Reveal the full VCE picture
SCANNING the VCE median scores in "Your school's performance 2011" (The Age, 21/12), two schools jump off the page for excellence: remote schools Birchip with a score of 32 and Donald High School with 33. Yet not a mention of them nor others like them in the wash-up of performance.
I look forward to the day when factors are built into scores so that a more realistic picture can be offered to parents. For instance, if a school has restricted entry but scores in the low 30s, its performance is poor. Open entry with a score in the 30s is outstanding. State schools do very well considering they supply good schools with a high proportion of their VCE top scorers.
Graeme Lee, Fitzroy
THE Baillieu government's cutting of public services ("Baillieu explains U-turn on job cuts", The Age, 22/12) ought to remind Victorians of the saying, "fool me once, shame on you fool me twice, shame on me".
The Coalition went into the 1992 state election promising not to cut services to the public, and once in office slashed them. It made the same promise as it went into the 2010 election, and voters believed it. It's time voters realised that cutting services to the public is in the Coalition's make-up. Do not listen to its spokespeople. Take note, instead, of the Institute of Public Affairs, which provides the ideo-illogical blueprints for Coalition action.
Chris Curtis, Hurstbridge
State of ignorance
VICTORIA's native forests are managed by a state government that either ignores science or does not understand ecosystem management. The cumulative impact from native forest logging on Victoria's ecosystems has not been considered in Ted Baillieu's timber industry action plan, nor have the environmental services these ecosystems provide, nor the wellbeing of the Victorians who greatly value their natural heritage.
The government has put industry interest above science and foresight. There are many options for innovative economies in rural Victoria, but this takes courage, leadership and vision, all of which is absent from the political landscape. By the time the full impact of this plan is felt, Baillieu and his ministers will be enjoying their superannuation, leaving their mess for a new generation.
Christian Nielsen, Warburton
Old enough to know
JOHN Tait (Letters, 21/12) is right. Not only do over-50s not get climate change, but our decision makers, also in our over-50 group, appear to be colluding with business interests to leave the problem to younger generations. Governments are aware that effective action is needed within five to 10 years to keep global warming at a manageable level. Yet the only clear action so far is the carbon tax, which may begin to have an effect on emissions in about 15 years. Our young people are active in trying to make their future sustainable. Surely we, who have had the best of the world, owe them our support.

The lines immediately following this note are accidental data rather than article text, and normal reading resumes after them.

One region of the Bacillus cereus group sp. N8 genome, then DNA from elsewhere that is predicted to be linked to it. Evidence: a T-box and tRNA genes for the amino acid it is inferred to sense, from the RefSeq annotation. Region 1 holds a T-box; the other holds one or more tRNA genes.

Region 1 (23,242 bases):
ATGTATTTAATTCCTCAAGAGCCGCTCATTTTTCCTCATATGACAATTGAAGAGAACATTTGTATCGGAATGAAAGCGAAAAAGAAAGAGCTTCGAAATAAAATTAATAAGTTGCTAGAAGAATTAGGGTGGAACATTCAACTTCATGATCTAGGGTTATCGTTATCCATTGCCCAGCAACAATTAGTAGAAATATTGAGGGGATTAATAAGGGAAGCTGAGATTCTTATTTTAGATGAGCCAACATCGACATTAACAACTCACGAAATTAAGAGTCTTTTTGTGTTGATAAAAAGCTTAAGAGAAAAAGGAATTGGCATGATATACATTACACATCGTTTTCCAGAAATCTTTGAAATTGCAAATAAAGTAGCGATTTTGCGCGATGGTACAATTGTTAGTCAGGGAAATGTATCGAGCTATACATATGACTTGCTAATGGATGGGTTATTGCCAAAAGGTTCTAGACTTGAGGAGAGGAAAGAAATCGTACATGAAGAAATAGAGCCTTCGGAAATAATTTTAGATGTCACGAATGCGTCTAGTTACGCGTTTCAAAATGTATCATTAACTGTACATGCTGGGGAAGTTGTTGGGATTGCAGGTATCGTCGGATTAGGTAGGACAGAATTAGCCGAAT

Naomi Hall, Blackburn
Killing for thrills
SHOULD Jenny Moxham (Letters, 23/12) have a pen of beautiful young hens slaughtered by foxes just for the thrill of it, as I have, or a cow giving birth mutilated as many a farmer has experienced, perhaps she might take off her rose-coloured glasses and recognise foxes' true nature. They are an introduced animal that decimates livestock and native fauna and kills not only for food, but for the thrill of killing. The fewer of them in this country, the better for everything else.
Judy Witney, Lardner
CHRIS Owens (Letters, 24/12) has drawn attention to the devastating effects of foxes on our native wildlife. They are closely followed on the pest scale by domestic cats, which on average kill more than two native birds and animals per head a week.
Peter Knight, St Arnaud
A STUDY showing that only 15 per cent of babies are still breastfed at six months makes interesting reading. The Australian Institute of Health and Welfare study shows that more than 90 per cent of women initially breastfed their children. Why then the drop in subsequent months?